refused to sign the 2010 employment agreement.
The court noted that the
noncompete clause barred Engedal from working for Menards’ competitors, and
the court assumed Engedal was unqualified for any other employment. However,
there is no support in the record for the court’s conclusion that Engedal’s
managerial, supervisory, and organizational skills were not transferable outside the
“home improvement mega store” industry. The court’s reasoning also ignores the
fact that, after Engedal lost his job at Menards, he was hired as a general manager
at Hubbard Scientific in Chippewa Falls. Although his employment there was
ultimately terminated, it was because of a reduction in force, not because Engedal
was unqualified or unable to perform his duties.
Moreover, Wisconsin law would prohibit an arbitrator or a court
from applying the noncompete clause in a way that would render Engedal
completely unemployable. Wisconsin law disfavors noncompete agreements. See
WIS. STAT. § 103.465;2 H & R Block E. Enters., Inc. v. Swenson, 2008 WI App
All references to the Wisconsin Statutes are to the 2009-10 version unless otherwise
3, ¶13, 307 Wis. 2d 390, 745 N.W.2d 421. They are regarded with suspicion,
Farm Credit Servs. of N. Cent. Wis., ACA v. Wysocki, 2001 WI 51, ¶9, 243
Wis. 2d 305, 627 N.W.2d 444, and may not be harsh or oppressive to the
employee, H & R Block, 307 Wis. 2d 390, ¶13.
A noncompete clause that
rendered the employee completely unemployable for two years would certainly be
harsh and oppressive.
Finally, Menards argues that, if the noncompete clause in this case
were sufficient to create an imbalance of bargaining power great enough to
establish procedural unconscionability, then nearly every employment agreement
entered into while the employee was subject to noncompete restrictions would be
Menards argues this result would be a “broad
expansion of procedural unconscionability” unsupported by Wisconsin or federal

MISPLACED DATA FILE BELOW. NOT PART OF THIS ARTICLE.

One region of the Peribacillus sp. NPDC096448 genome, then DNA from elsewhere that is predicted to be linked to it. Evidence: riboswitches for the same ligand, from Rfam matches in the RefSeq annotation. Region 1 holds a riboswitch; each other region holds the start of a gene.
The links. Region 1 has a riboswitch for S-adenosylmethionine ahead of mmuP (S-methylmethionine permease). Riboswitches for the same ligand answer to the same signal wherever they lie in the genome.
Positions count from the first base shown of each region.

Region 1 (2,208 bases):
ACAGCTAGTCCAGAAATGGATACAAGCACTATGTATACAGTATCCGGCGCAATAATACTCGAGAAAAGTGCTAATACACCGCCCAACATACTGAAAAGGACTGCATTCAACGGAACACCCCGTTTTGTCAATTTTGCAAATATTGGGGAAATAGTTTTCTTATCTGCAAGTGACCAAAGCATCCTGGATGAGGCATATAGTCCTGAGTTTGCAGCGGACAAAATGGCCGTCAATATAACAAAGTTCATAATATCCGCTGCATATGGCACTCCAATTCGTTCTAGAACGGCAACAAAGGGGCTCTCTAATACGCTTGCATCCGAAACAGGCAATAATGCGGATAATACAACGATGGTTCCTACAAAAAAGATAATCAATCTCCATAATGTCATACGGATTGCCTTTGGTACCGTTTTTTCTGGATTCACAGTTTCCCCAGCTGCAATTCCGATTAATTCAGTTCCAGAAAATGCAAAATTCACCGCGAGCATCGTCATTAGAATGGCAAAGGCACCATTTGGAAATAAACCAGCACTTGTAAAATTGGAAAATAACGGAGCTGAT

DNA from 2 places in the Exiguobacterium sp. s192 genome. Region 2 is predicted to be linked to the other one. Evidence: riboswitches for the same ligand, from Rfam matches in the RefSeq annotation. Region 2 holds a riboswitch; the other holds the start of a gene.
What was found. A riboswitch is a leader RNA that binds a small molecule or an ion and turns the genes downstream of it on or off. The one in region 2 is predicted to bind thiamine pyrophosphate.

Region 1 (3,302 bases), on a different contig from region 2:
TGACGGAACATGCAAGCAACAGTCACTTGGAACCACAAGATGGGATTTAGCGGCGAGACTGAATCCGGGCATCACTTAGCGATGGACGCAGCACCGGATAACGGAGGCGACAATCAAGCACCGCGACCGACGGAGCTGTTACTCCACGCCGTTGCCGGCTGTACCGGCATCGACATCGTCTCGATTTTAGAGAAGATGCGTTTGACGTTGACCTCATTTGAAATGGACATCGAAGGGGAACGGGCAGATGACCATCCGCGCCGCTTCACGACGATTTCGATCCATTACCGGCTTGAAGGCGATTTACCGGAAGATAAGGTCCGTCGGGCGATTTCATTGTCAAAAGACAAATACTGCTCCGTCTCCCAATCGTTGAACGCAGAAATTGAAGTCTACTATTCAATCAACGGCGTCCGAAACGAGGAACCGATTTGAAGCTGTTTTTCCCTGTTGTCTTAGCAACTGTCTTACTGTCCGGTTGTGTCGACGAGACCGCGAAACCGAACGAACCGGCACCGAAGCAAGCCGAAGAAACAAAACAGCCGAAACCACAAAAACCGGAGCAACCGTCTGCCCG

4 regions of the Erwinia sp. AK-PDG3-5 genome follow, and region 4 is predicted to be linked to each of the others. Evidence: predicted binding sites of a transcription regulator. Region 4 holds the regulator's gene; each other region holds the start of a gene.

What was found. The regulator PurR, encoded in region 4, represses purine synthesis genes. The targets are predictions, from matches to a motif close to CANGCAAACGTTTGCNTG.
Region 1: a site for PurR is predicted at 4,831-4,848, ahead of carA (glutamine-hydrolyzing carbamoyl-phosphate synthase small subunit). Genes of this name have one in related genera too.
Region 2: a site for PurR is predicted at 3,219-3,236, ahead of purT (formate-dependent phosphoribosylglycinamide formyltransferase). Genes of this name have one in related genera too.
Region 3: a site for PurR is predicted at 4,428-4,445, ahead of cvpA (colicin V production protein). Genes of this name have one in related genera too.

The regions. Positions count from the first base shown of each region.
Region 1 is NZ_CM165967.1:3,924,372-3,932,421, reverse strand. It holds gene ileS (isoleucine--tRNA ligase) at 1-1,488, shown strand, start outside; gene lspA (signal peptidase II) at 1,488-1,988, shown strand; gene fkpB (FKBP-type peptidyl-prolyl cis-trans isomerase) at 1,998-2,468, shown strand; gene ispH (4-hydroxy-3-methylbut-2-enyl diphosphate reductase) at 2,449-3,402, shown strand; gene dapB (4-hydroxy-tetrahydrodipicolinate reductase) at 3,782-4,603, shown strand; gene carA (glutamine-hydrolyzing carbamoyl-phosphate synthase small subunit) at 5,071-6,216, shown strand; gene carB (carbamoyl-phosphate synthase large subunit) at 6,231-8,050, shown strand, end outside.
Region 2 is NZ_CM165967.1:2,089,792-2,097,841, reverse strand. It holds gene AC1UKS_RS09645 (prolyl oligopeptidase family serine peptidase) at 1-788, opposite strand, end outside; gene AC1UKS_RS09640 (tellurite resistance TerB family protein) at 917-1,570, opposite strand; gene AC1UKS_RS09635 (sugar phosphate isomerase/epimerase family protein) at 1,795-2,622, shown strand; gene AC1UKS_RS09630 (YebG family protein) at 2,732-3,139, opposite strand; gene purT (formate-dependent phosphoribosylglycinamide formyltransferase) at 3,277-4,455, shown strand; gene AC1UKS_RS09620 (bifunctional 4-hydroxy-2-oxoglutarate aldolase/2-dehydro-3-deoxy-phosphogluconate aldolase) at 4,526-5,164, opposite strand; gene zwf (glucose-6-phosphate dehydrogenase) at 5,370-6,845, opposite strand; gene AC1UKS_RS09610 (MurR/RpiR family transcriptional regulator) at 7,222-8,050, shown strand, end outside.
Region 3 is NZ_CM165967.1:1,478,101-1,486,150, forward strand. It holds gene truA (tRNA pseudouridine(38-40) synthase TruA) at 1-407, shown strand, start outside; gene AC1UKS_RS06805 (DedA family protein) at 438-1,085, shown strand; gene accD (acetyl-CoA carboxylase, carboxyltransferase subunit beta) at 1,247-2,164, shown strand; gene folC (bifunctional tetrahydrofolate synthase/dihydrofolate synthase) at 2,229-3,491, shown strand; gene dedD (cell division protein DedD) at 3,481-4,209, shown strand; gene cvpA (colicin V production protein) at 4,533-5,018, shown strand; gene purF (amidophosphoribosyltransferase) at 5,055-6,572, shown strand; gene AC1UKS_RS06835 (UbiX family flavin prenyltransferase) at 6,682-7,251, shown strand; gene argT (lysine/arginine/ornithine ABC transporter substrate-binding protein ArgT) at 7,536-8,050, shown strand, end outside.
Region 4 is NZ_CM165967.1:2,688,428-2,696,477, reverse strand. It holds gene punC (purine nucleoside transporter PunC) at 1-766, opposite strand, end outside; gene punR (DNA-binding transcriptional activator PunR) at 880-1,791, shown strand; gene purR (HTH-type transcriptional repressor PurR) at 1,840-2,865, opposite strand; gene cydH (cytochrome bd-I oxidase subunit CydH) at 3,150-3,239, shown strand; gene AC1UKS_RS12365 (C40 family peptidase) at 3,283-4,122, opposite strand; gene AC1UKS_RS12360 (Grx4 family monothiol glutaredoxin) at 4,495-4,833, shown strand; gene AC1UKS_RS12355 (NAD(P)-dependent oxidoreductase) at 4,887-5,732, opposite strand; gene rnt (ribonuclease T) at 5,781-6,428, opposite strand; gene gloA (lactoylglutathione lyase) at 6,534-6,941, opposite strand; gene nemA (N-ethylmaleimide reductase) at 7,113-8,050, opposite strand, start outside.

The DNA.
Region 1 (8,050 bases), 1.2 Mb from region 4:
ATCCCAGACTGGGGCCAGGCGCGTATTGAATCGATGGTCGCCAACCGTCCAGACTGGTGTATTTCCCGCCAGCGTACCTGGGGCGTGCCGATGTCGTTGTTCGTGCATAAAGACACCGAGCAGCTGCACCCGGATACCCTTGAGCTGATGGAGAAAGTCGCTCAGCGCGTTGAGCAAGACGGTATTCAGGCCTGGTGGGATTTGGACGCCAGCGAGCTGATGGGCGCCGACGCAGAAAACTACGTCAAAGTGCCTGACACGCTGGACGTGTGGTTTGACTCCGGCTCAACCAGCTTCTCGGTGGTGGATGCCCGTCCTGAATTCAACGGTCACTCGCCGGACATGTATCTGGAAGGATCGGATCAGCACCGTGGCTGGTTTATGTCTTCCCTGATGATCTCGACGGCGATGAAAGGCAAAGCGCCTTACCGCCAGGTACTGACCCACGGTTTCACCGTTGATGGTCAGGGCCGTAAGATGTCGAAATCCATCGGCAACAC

law. Engedal does not respond to Menards’ argument, and we therefore deem it
conceded. See Charolais Breeding Ranches, Ltd. v. FPC Secs. Corp., 90 Wis. 2d
97, 109, 279 N.W.2d 493 (Ct. App. 1979).
unconscionability on the fact that Menards drafted the employment agreement and
did not allow Engedal to negotiate certain terms. We do not agree that these facts
render the agreement procedurally unconscionable. Although Menards was not
amenable to changing certain contract provisions, including the noncompete
clause and the arbitration provision, the court found that Engedal was able to
negotiate terms relating to his compensation, his management bonus, and his
performance goals. Furthermore, even if the agreement had been a pure adhesion
contract, that fact alone would not be sufficient to establish procedural
unconscionability. See Wisconsin Auto Title, 290 Wis. 2d 514, ¶53 (“Ordinarily,
however, adhesion contracts are valid.”); see also Aul, 304 Wis. 2d 227, ¶27.
The facts of this case do not support a finding that the arbitration
provision in Engedal’s employment agreement was procedurally unconscionable.
Accordingly, the arbitration provision was not unconscionable. See Aul, 304
Wis. 2d 227, ¶26 (unconscionable contract must be both procedurally and
The circuit court therefore erred by denying
Menards’ motion to stay the proceedings and compel arbitration.
By the Court.—Order reversed.
This opinion will not be published.
See WIS. STAT. RULE